The enigmatic Chad lineament revisited with global gravity and gravity-gradient fields
Carla Braitenberg, Patrizia Mariani, Jörg Ebbing, Michal Sprlak, 2011. "The enigmatic Chad lineament revisited with global gravity and gravity-gradient fields", The Formation and Evolution of Africa: A Synopsis of 3.8 Ga of Earth History, D. J. J. Van Hinsbergen, S. J. H. Buiter, T. H. Torsvik, C. Gaina, S. J. Webb
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The crustal structure of northern Africa is puzzling, large areas being of difficult access and concealed by the Sahara. The new global gravity models are of unprecedented precision and spatial resolution and offer a new possibility to reveal the structure of the lithosphere beneath the Sahara. The gravity gradients correlate better than gravity with geological features such as rifts, fold belts and magmatic deposits and intrusions. They are an ideal tool to follow geological units (e.g. basement units) below a stratigraphic layer of varying density (e.g. sediments). We focus on the Chad lineament, a 1300 km arcuate feature located between the west and central African rift system. The gravity fields show differences between the lineament and the west and central African rift system. Along the centre of the lineament high-density rocks must be present, which relate to either magmatic or metamorphic rocks. This is very different to the lineaments of the western and central-west African rift system which are filled with sediments. Considering present models of rifting and the absence of topography, the lineament cannot be coeval to the west and central African rift system and is most likely older. We suggest that the lineament is a structural element of the Saharan Metacraton.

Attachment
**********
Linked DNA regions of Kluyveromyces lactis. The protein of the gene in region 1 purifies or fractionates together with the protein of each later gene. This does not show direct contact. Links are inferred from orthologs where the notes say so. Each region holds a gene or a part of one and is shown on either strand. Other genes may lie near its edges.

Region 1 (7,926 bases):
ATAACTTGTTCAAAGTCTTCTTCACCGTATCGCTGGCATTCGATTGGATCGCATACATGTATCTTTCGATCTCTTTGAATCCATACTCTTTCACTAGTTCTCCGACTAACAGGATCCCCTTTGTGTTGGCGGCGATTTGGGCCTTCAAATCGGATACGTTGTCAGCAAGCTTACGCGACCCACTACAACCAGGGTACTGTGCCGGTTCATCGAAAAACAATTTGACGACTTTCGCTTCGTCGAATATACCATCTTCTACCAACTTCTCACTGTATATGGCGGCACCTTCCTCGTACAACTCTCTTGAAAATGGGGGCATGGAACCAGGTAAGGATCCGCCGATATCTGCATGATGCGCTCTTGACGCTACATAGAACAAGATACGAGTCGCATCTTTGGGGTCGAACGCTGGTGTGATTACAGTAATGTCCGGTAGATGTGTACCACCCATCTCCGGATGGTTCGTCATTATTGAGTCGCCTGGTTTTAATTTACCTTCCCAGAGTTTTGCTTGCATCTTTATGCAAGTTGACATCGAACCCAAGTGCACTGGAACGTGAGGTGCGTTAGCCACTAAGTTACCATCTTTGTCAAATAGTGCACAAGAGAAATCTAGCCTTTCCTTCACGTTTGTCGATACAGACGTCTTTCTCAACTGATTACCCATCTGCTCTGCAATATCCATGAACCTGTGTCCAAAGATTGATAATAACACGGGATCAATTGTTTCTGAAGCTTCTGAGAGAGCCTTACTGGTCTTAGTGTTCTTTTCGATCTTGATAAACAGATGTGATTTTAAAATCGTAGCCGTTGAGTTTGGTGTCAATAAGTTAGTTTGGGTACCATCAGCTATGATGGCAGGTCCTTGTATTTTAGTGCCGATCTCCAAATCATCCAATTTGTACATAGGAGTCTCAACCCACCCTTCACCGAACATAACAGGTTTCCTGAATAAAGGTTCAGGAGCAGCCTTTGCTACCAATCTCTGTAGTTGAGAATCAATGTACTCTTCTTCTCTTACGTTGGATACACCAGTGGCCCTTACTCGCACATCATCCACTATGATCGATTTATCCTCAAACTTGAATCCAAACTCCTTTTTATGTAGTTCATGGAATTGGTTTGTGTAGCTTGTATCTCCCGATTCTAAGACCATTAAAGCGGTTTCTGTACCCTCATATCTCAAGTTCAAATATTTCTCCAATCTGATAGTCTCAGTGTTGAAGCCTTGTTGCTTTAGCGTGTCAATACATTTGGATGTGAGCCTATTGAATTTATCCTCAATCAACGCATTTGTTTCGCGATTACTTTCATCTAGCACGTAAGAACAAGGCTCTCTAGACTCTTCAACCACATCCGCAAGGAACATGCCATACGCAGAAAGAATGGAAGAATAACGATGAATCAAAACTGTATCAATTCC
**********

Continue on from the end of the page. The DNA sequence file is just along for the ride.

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The African continent preserves a long geological record that covers almost 75% of Earth’s history. The Pan-Africanorogeny (c.600–500—Ma) brought together old continental kernels (West Africa, Congo, Kalahari and Tanzania) to form Gondwana and subsequently the supercontinent Pangaea by the late Palaeozoic. The break-up of Pangaea since the Jurassic and Cretaceous, primarily through opening of the Central Atlantic, Indian, and South Atlantic oceans, in combination with the complicated subduction history to the north, gradually shaped the African continent.
This volume contains 18 contributions that discuss the geology of Africa from the Archaean to the present day. It celebrates African geology in two ways: first, it highlights multidisciplinary Earth science research by viewing the formation and evolution of Africa from 18 different angles; second, it celebrates the work of Kevin Burke and Lewis Ashwal and portrays the wide range of interests and research angles that have characterized these two scientists throughout their careers, working in Africa, and studying African geology.